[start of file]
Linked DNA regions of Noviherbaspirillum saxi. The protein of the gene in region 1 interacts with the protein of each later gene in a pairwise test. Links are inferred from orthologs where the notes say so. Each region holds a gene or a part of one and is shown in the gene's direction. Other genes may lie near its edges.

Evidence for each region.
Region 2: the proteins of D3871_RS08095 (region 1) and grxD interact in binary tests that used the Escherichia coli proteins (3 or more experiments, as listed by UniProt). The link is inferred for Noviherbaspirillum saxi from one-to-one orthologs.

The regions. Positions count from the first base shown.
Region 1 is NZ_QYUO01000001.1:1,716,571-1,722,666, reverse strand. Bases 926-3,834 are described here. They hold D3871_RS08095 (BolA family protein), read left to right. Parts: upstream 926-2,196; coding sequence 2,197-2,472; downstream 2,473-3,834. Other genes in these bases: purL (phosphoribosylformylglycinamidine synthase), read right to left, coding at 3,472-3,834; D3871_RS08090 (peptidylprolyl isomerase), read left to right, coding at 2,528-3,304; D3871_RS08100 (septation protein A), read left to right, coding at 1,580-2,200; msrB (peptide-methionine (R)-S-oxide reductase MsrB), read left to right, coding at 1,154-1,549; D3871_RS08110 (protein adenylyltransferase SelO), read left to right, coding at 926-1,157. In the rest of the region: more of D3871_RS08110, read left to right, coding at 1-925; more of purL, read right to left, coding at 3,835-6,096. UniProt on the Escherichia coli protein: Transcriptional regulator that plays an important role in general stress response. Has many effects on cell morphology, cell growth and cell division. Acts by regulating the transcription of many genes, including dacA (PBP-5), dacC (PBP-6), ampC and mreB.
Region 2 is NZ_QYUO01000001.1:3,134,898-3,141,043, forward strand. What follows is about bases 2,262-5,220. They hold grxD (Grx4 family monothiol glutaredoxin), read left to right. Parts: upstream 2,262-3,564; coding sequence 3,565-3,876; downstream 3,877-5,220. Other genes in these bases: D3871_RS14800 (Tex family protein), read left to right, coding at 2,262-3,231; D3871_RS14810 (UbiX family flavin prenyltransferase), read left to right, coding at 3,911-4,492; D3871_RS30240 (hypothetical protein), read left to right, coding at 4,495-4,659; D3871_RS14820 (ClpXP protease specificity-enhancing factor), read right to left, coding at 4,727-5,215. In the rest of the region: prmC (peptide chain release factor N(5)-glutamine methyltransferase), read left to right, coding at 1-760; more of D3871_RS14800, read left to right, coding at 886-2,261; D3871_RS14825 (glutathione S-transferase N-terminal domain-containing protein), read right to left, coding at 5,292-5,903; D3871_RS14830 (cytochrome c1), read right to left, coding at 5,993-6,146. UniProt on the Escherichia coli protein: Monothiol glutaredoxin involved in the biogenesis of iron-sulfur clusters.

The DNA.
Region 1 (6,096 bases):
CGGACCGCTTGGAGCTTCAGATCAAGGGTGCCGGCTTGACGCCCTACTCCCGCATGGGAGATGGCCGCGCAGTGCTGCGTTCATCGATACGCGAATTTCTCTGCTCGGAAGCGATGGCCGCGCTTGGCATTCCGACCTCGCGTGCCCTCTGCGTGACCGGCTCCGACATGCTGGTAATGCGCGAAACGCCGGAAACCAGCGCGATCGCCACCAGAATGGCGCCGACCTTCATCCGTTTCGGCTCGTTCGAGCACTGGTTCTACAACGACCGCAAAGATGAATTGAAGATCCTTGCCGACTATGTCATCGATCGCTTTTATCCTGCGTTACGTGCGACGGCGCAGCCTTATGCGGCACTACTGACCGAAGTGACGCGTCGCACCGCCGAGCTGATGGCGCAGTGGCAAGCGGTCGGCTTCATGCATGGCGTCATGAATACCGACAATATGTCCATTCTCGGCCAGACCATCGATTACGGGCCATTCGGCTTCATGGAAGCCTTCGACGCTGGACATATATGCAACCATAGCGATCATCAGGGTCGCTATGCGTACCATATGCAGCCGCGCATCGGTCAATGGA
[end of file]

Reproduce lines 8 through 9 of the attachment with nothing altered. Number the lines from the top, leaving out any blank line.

Region 1 (6,096 bases):
CGGACCGCTTGGAGCTTCAGATCAAGGGTGCCGGCTTGACGCCCTACTCCCGCATGGGAGATGGCCGCGCAGTGCTGCGTTCATCGATACGCGAATTTCTCTGCTCGGAAGCGATGGCCGCGCTTGGCATTCCGACCTCGCGTGCCCTCTGCGTGACCGGCTCCGACATGCTGGTAATGCGCGAAACGCCGGAAACCAGCGCGATCGCCACCAGAATGGCGCCGACCTTCATCCGTTTCGGCTCGTTCGAGCACTGGTTCTACAACGACCGCAAAGATGAATTGAAGATCCTTGCCGACTATGTCATCGATCGCTTTTATCCTGCGTTACGTGCGACGGCGCAGCCTTATGCGGCACTACTGACCGAAGTGACGCGTCGCACCGCCGAGCTGATGGCGCAGTGGCAAGCGGTCGGCTTCATGCATGGCGTCATGAATACCGACAATATGTCCATTCTCGGCCAGACCATCGATTACGGGCCATTCGGCTTCATGGAAGCCTTCGACGCTGGACATATATGCAACCATAGCGATCATCAGGGTCGCTATGCGTACCATATGCAGCCGCGCATCGGTCAATGGA